UN Secretary-General Ban Ki-moon urges OECD countries to engage on development goals


28/04/2015 – United Nations Secretary-General Ban Ki-moon today called on OECD governments to ensure that a series of major summits this year result in a new era of sustainable development. 

In a speech at the Paris-based OECD, Ban said that agreeing on a new set of Sustainable Development Goals - including financing, and a global agreement on climate action - would require full engagement and leadership from the Organisation’s 34 member countries. 

Ban called for three essential outcomes from next July’s UN Conference on Financing for Development in Addis Ababa, Ethiopia: a cohesive financing framework for the new SDGs, concrete deliverables on infrastructure and social needs and a strong follow-up process.


“Global savings are plentiful, but current investment patterns do not deliver sustainable development. The Addis Conference on Financing for Development is a unique opportunity to change this trajectory,” Ban said, noting that more needs to be done to raise domestic tax revenues in poor countries and attract private investment.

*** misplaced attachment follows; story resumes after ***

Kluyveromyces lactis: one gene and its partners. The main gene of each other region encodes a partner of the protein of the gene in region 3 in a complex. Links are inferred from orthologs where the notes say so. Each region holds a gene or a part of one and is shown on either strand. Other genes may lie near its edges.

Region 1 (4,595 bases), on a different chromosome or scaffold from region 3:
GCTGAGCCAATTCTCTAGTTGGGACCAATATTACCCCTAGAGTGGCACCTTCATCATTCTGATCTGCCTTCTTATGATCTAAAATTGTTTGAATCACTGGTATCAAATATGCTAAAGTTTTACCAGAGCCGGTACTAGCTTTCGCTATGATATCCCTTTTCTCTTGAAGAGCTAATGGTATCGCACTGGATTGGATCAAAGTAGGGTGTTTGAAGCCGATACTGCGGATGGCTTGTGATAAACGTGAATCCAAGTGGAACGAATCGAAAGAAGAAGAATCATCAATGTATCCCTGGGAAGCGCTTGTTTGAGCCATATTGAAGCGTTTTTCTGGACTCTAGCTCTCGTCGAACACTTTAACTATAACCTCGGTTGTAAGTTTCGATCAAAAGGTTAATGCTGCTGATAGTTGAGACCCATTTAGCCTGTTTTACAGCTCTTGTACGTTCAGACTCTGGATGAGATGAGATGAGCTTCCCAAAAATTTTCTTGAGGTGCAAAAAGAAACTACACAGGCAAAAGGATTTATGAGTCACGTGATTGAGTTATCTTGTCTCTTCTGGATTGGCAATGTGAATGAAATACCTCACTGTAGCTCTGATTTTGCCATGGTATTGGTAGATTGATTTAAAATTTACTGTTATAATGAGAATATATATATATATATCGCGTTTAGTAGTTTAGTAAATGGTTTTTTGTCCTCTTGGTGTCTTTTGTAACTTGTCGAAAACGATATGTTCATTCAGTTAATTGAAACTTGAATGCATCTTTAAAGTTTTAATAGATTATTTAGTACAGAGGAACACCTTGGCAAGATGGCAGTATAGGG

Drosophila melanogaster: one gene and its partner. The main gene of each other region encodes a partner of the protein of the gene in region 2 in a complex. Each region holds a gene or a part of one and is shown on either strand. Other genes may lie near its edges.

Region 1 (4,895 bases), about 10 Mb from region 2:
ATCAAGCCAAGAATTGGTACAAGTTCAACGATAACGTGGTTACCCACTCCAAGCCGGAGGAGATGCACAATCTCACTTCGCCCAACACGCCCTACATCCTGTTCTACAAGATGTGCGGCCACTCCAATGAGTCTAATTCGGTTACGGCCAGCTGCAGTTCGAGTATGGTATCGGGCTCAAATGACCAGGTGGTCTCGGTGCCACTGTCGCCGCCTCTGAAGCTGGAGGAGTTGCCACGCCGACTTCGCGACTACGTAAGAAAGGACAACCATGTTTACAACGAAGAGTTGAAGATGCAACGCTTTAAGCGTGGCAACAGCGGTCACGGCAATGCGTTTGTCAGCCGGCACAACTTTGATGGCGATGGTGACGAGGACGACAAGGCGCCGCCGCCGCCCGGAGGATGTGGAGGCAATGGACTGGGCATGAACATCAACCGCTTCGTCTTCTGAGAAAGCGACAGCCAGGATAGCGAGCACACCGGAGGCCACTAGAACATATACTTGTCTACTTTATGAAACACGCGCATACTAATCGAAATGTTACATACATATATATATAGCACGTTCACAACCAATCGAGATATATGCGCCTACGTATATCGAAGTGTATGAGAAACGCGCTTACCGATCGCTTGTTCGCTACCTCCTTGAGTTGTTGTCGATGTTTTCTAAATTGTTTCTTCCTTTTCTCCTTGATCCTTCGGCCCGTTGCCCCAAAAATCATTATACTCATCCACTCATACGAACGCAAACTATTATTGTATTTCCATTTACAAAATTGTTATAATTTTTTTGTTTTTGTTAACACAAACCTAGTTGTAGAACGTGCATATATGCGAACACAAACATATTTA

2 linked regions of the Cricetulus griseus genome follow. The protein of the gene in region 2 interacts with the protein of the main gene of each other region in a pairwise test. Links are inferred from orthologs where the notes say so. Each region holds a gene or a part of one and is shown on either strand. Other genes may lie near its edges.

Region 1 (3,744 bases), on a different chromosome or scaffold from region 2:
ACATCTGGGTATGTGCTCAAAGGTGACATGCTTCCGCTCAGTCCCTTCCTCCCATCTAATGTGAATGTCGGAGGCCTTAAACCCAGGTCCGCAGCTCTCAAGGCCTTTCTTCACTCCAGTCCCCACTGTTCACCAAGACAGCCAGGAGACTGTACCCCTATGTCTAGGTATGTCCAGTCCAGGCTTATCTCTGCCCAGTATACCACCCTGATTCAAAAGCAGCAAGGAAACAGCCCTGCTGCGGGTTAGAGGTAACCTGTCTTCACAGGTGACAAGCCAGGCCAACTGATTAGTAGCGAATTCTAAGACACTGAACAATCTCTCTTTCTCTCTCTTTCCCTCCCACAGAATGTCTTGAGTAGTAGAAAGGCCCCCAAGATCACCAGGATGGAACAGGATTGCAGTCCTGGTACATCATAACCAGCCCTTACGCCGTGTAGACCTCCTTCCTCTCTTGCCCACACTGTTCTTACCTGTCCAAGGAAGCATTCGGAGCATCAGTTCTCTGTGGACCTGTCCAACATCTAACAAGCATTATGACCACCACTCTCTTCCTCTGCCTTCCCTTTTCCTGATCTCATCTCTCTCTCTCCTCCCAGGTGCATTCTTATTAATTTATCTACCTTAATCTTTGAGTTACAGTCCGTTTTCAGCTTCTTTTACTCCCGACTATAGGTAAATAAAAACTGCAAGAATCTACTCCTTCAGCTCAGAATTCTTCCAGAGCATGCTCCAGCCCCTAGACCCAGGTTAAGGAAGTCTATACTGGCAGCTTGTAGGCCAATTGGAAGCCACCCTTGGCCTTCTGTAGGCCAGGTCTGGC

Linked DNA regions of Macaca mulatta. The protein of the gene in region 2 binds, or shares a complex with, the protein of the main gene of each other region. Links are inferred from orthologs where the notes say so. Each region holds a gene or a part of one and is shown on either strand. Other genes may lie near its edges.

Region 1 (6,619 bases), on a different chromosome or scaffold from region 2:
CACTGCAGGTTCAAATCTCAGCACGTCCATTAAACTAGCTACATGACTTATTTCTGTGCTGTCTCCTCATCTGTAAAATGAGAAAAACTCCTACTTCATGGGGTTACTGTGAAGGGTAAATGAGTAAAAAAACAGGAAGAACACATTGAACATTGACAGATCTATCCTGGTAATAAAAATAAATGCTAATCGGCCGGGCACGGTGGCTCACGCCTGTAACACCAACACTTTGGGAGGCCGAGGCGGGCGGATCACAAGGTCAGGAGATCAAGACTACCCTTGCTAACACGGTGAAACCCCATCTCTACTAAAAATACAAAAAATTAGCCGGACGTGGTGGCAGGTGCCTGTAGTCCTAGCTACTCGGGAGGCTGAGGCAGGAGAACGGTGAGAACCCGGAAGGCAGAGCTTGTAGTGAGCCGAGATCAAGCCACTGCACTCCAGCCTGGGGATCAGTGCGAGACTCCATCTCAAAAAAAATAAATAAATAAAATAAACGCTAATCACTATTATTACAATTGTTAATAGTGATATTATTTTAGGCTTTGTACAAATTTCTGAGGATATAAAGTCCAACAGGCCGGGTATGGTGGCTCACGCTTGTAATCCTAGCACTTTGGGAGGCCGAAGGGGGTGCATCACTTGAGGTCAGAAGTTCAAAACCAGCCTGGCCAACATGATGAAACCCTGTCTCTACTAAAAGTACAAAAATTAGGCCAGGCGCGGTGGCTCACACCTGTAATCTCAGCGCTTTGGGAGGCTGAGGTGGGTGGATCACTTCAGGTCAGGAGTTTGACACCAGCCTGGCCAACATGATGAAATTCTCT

“The OECD has a leadership role in many of these areas. And I trust that you will undertake every effort to make Addis Ababa a success,” Ban said.

  UN Secretary-General Ban Ki-moon visits the OECD
28 April 2015 - Mr. Ban Ki-moon, UN Secretary-General, speaking at the OECD. Photo:OECD/Matthieu de Martignac

Ban, accompanied by Mr. Wu Hongbo, the UN Under-Secretary General for Economic and Social Affairs, earlier met privately with OECD Secretary-General Angel Gurría to discuss the Addis Conference, the UN Special Summit that will adopt the post-2015 development agenda and the end-year COP21 climate summit.


Gurría said that while the OECD would continue to press for more and better aid to poor countries, it would also remain at the forefront of efforts to look beyond aid for other ways to support development. “I look forward to our rich discussions on these issues in Addis Ababa,” he said (Read the full speech).



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